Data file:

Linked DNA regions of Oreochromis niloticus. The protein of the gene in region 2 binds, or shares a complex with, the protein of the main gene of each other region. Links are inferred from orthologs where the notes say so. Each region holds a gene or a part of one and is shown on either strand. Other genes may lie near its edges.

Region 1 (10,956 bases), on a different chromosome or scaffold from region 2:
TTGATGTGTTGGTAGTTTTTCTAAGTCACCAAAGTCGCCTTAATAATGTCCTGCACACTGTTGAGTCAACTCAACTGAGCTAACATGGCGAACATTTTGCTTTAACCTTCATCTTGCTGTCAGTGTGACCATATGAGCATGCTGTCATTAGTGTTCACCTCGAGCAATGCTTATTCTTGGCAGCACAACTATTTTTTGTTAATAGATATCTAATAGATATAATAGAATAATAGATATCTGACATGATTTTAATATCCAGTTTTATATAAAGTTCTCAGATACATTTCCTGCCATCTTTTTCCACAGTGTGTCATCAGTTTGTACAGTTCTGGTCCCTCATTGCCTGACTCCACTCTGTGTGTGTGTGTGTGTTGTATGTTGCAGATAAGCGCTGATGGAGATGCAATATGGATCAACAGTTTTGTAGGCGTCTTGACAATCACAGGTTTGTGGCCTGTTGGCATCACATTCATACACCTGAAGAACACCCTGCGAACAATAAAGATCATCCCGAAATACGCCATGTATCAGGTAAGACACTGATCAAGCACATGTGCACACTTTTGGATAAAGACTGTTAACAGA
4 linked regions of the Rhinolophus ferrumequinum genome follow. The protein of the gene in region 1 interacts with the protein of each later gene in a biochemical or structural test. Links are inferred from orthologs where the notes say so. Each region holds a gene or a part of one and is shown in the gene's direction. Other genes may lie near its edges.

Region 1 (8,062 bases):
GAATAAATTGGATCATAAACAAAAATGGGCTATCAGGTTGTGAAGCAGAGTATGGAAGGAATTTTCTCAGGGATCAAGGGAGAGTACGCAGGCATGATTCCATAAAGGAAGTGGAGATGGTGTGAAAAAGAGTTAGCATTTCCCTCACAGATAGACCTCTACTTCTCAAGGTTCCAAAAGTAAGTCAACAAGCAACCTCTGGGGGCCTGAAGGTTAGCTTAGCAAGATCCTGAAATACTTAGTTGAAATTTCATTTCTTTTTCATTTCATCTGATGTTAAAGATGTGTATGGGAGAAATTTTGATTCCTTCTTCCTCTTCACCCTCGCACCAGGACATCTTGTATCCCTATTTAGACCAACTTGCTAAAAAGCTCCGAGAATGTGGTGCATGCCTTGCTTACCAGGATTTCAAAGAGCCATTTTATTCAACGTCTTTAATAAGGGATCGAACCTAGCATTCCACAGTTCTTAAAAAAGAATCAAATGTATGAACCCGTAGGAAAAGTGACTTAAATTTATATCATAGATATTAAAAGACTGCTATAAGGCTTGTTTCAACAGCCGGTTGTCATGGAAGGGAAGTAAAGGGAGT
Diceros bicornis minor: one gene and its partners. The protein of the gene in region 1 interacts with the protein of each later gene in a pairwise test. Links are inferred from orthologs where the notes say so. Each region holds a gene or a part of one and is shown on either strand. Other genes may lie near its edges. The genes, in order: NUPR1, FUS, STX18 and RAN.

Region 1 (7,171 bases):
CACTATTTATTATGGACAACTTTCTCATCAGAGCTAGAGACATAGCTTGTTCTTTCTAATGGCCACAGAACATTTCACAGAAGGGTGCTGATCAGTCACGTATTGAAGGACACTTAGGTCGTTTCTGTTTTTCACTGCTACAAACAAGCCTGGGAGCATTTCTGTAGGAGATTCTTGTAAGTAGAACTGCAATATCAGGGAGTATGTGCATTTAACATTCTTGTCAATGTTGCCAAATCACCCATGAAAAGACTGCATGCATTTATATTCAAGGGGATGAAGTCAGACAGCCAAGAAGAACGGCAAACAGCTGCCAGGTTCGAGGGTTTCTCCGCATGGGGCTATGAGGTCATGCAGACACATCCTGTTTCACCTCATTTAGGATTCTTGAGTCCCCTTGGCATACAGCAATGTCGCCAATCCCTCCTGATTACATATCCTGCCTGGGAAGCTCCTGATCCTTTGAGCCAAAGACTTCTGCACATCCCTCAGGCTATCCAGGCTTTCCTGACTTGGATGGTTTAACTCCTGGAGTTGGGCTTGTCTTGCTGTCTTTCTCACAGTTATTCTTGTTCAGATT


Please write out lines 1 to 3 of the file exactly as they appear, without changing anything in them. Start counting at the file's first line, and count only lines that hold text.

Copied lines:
Linked DNA regions of Oreochromis niloticus. The protein of the gene in region 2 binds, or shares a complex with, the protein of the main gene of each other region. Links are inferred from orthologs where the notes say so. Each region holds a gene or a part of one and is shown on either strand. Other genes may lie near its edges.

Region 1 (10,956 bases), on a different chromosome or scaffold from region 2:
TTGATGTGTTGGTAGTTTTTCTAAGTCACCAAAGTCGCCTTAATAATGTCCTGCACACTGTTGAGTCAACTCAACTGAGCTAACATGGCGAACATTTTGCTTTAACCTTCATCTTGCTGTCAGTGTGACCATATGAGCATGCTGTCATTAGTGTTCACCTCGAGCAATGCTTATTCTTGGCAGCACAACTATTTTTTGTTAATAGATATCTAATAGATATAATAGAATAATAGATATCTGACATGATTTTAATATCCAGTTTTATATAAAGTTCTCAGATACATTTCCTGCCATCTTTTTCCACAGTGTGTCATCAGTTTGTACAGTTCTGGTCCCTCATTGCCTGACTCCACTCTGTGTGTGTGTGTGTGTTGTATGTTGCAGATAAGCGCTGATGGAGATGCAATATGGATCAACAGTTTTGTAGGCGTCTTGACAATCACAGGTTTGTGGCCTGTTGGCATCACATTCATACACCTGAAGAACACCCTGCGAACAATAAAGATCATCCCGAAATACGCCATGTATCAGGTAAGACACTGATCAAGCACATGTGCACACTTTTGGATAAAGACTGTTAACAGA